What much of the nation does not realize is that there is already a system in place to perform strict checks of individuals looking to own firearms categorized as highly lethal – but it isn’t being used to control most assault rifles. Introduced in the National Firearms Act legislation, this system was applied to machine guns, short barrel rifles, silencers, sawed off shotguns, and other types of firearms that individuals can still legally own today, but with more than the casual regulation of AR-15s and other such firearms. It could be changed to include semi-automatic rifles. In my opinion, it should be, and in this post I’ll argue why I’d like to see the President and legislators push for this.

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Evangelical Christianity has Become Alien to me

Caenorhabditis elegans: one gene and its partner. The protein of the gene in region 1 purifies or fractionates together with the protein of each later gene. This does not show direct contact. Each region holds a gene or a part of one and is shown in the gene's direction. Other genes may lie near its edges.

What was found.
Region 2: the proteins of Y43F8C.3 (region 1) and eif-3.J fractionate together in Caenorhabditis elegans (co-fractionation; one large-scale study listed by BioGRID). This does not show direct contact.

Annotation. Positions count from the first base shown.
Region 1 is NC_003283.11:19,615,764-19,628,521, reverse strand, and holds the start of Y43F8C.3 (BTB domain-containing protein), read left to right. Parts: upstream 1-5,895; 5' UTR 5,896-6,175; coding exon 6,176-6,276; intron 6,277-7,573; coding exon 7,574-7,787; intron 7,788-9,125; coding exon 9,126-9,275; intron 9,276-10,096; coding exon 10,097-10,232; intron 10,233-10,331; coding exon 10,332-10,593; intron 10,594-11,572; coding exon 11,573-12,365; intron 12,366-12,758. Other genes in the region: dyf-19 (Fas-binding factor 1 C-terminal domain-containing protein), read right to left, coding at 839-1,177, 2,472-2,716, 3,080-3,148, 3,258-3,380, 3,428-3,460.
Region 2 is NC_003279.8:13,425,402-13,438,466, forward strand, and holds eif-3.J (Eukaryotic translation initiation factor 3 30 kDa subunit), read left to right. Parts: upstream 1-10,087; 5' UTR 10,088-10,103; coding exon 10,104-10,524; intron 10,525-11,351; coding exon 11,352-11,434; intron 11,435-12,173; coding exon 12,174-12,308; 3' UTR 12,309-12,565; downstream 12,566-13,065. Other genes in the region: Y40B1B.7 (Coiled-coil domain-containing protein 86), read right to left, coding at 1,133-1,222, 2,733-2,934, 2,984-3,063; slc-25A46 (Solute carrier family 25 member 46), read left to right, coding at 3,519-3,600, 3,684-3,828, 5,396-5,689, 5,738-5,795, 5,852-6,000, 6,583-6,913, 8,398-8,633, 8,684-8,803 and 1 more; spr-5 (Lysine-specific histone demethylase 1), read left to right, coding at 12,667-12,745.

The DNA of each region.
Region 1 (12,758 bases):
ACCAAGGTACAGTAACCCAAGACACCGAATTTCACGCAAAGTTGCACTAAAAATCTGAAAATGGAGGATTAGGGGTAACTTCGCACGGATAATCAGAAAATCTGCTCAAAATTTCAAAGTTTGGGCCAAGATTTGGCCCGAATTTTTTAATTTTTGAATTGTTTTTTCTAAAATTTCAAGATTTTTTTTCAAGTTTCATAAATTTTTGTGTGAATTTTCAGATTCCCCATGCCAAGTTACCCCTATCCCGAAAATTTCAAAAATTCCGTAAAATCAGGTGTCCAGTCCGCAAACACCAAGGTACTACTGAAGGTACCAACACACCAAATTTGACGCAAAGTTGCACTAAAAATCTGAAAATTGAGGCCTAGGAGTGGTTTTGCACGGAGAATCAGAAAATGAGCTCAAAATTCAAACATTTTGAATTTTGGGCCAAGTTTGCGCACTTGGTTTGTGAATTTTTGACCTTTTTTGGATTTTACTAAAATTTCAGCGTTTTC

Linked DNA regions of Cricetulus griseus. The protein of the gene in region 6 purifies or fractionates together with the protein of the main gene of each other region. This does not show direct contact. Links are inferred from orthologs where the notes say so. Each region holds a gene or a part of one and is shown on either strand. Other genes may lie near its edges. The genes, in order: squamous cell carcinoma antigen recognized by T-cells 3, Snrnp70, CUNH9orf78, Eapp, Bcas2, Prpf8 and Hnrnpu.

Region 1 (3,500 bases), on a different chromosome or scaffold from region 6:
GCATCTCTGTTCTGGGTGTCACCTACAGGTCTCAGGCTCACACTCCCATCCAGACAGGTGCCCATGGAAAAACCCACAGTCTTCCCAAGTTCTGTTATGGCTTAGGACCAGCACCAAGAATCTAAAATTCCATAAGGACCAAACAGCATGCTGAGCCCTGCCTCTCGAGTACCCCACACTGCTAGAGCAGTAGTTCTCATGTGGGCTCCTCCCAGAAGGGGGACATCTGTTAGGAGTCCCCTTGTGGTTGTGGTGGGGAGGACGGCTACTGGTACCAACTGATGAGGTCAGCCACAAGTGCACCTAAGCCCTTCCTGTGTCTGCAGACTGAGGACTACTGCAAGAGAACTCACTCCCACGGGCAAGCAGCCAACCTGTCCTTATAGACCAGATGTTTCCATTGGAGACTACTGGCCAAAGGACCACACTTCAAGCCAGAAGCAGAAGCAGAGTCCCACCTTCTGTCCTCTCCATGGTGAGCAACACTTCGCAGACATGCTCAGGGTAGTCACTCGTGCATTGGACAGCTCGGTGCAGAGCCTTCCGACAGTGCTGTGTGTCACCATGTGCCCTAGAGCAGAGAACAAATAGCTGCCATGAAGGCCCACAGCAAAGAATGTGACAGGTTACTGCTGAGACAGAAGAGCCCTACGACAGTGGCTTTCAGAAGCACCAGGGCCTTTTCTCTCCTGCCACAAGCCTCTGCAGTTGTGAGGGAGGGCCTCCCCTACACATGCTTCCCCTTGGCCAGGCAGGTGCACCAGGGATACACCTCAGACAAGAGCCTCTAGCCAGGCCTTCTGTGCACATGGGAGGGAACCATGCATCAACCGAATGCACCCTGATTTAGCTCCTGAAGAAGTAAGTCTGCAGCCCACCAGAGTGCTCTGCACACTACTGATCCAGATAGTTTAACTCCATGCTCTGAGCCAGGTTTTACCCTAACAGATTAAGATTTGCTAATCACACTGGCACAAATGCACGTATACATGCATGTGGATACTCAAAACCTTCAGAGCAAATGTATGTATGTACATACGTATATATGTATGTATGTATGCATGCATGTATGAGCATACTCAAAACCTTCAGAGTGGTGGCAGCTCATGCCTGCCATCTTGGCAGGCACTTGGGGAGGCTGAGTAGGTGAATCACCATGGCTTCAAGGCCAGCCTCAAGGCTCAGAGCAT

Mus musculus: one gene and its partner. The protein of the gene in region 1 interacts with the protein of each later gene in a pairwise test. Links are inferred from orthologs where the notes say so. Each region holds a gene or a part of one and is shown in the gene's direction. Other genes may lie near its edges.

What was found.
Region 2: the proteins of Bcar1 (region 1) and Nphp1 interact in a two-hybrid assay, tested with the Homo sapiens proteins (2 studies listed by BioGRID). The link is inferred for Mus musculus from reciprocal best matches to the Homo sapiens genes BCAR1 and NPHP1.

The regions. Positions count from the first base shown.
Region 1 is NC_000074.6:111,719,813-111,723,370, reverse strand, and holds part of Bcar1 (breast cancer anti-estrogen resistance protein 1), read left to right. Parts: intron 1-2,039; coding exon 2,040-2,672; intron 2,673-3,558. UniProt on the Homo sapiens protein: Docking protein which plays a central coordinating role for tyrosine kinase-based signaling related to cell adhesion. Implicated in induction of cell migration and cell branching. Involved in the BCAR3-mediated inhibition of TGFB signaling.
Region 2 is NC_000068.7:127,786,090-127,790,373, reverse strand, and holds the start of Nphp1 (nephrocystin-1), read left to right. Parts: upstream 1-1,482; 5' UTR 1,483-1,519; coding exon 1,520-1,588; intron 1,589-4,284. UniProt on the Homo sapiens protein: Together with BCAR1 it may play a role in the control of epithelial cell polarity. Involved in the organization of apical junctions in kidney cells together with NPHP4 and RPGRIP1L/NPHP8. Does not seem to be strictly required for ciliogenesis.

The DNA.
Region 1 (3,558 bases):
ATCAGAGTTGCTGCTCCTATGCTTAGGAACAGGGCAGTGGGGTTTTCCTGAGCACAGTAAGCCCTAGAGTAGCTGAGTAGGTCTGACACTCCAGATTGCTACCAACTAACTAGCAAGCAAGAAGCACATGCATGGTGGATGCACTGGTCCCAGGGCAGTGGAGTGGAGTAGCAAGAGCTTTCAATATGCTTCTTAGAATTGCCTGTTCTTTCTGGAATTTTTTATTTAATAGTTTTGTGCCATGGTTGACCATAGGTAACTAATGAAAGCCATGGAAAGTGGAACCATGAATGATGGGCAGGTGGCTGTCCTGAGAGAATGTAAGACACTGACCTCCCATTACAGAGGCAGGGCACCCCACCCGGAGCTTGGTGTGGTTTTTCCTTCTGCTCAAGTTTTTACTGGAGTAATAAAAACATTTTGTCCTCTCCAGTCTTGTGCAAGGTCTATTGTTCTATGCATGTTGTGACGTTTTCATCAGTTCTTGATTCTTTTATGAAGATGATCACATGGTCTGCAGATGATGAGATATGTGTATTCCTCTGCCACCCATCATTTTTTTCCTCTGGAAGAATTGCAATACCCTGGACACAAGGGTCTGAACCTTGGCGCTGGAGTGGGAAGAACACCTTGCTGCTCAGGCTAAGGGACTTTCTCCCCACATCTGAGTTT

All have turned aside, they have together become corrupt; there is no one who does good, not even one.

Psalm 14:2-3

I’ve devoted much of the past 30 years as an evangelical Christian “layperson” to Christian studies to try and become an educated one. Greek, theology, patristic authors, and Christian history should be in the wheelhouse of every Christian. Even still, what Christianity has become in America is entirely alien to me and what I’ve studied. I don’t recognize the church in the midst of the racism, hostility, and lies that Christians proliferate today. I’m frankly ashamed and embarrassed to have to share the label. Last year brought some of the worst out in us. I’m referring to the mainstream evangelical church – relatives, friends, and people I’ve grown up with – who were once a much-needed example of Christianity to me – have severely disappointed in how they’ve conducted themselves, causing me to question if they ever truly understood their own faith.